Results from our study demonstrate significant differences in fragment extraction yields and overall poor yields of the small artificial DNA fragments even at high concentrations in essentially all routinely used methods. Two of the four cfDNA methods showed improved (although still low) yield of smaller fragments. Further studies are necessary to determine the cause of this significant difference in yields. We speculate as the field moves toward more next generation sequencing approaches, these differences in extraction efficiency and quantification of small cfDNAs will become more widely described.

A critical next step is to determine if viral cfDNA exists in patients with a variety of infectious diseases and if their measurement has clinical relevance. Further studies should focus on identifying which viruses or other infectious agents have cfDNA and then methods to extract and evaluate this cfDNA must be significantly improved. To date, only cfDNA associated with Epstein-Barr virus (EBV) has been extensively studied and hints of cfDNA importance in CMV disease have been seen.
cfDNA in EBV
As early as 2003, Chan et al. described the differential detection of EBV by PCR depending on the size of the PCR amplicon, demonstrating that an assay with an 82 bp amplicon detected 7.5 times more EBV in plasma that a 181 bp amplicon assay [21]. Many additional studies in nasopharyngeal carcinoma have confirmed the excellent utility of measuring the quantity of this small EBV-associated cfDNA for monitoring of therapy response, prediction of recurrence, and monitoring at-risk populations.

Two recent large studies have shown that plasma levels of EBV are the most useful sample type for testing EBV infected patients [22, 23] but cfDNA was not specifically identified in these studies. A study by Lit et al. in EBV-associated lymphoma patients demonstrated EBV cfDNA [24] and noted that the subset of patients with ‘active’ disease had a relative predominance of cfDNA compared to predominantly larger cell-associated EBV DNA seen in cases of inactive disease or remission. Thus, measurement of both EBV cfDNA as well as larger EBV DNA fragments may be important in clinical testing and it may be necessary to distinguish the size of EBV in the plasma. Further studies are necessary to determine how useful detection of cfDNA may be in all EBV-associated malignancies and infections.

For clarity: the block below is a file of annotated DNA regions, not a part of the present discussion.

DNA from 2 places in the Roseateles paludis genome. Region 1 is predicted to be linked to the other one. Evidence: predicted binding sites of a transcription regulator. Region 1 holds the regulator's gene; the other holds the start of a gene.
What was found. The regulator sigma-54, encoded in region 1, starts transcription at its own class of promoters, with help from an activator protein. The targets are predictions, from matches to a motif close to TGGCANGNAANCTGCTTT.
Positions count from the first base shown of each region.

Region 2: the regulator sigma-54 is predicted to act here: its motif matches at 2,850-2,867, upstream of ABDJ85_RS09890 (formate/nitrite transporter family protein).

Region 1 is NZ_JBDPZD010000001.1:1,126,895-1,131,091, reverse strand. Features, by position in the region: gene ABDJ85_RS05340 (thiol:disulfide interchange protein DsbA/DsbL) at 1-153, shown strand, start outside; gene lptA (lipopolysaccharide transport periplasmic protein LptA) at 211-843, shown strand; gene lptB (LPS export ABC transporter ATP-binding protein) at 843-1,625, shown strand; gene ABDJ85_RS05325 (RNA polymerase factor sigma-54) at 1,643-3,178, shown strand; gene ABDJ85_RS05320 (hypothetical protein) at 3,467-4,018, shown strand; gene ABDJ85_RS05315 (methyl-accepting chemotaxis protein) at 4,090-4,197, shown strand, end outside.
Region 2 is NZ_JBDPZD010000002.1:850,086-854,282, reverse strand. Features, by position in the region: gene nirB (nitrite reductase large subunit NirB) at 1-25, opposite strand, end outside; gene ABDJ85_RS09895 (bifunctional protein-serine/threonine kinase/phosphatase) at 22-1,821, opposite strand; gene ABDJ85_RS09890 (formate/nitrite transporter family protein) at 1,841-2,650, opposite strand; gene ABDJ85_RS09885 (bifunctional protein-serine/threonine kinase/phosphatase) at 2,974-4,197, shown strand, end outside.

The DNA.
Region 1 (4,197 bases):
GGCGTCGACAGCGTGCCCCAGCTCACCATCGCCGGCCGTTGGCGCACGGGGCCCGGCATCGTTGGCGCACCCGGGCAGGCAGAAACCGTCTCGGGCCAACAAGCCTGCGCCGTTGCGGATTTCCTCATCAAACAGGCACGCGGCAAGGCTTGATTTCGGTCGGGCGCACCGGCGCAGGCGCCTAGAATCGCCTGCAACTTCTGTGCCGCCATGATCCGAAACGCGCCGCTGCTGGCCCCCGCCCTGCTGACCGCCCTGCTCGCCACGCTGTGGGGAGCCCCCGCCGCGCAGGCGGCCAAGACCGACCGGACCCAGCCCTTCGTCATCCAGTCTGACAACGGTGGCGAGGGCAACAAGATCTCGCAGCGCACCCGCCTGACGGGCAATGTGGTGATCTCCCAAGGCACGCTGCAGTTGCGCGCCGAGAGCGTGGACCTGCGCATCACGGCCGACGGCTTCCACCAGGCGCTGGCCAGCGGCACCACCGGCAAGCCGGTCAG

cfDNA in CMV
Published data hints that fragmented DNA may also be important for CMV PCR quantitation. In one study, Boom et al. fractionated CMV DNA in plasma and whole blood from three renal transplant cases with primary CMV infection and measured the quantities present with two PCR amplicons sized 578 bp and 134 bp [25]. They demonstrated that CMV DNA was predominantly less than 2000 bp and detected many small sized fragments only with the 134 bp amplicon PCR. Habbal et al. also studied 17 different CMV primer sets and demonstrated that the two of the four primer sets with the smallest amplicons (<100 bp) were the most sensitive for detection of cultured CMV strains [26]. Tong et al., found that among 20 solid organ transplant recipients, 10 had exclusively free CMV DNA, while the remaining 10 had predominantly free CMV DNA with a small percentage of encapsulated-virion DNA present [27]. In addition, they compared results for two assays with small amplicon sizes of 81 and 138 bp and found a 2.6-fold higher level with the smaller amplicon, suggesting CMV DNA present in these clinical samples was very small (<138 bp). It appears critical to use a high-yield small CMV DNA fragment extraction method as well as a small CMV PCR amplicon assay to maximize CMV detection of CMV. Incorporating these two elements into clinical CMV PCR assays could decrease assay variability and decrease inter-lab variability.

cfDNA in other viruses
There is evidence that cfDNA may be useful in infections and malignancies associated with viruses other than EBV and CMV. A recent study by Chesnais et al. mimicked detection of genetic mutations in pre-term children by using CCF from maternal plasma and demonstrated the potential of this technology to detect multiple viruses present in low levels in mothers or pre-term babies [28]. In addition, case reports for Kaposi’s sarcoma and BKPyV-associated bladder cancer (virus-associated cancers) suggest utility of quantitative measurements of cfDNA containing HHV8 (human herpes virus 8, also known as Kaposi’s sarcoma-associated herpesvirus) or BK virus, respectively, in tumor detection and therapeutic monitoring. Further studies are necessary in these two diseases as well as other infectious diseases to evaluate the clinical utility of cfDNA measurements.

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The authors

Kimberly Starr1 PhD and Linda Cook*2,3 PhD, D(ABMLI)
1Clinical Microbiology Division, Department of Laboratory Medicine, University of Washington Medicine, Seattle, WA, USA
2Clinical Virology Division, Department of Laboratory Medicine, University of Washington Medicine, Seattle, WA, USA
3Vaccine and Infectious Diseases Division, Fred Hutchinson Cancer Research Center, Seattle, WA, USA

*Corresponding author
E-mail: lincook@uw.edu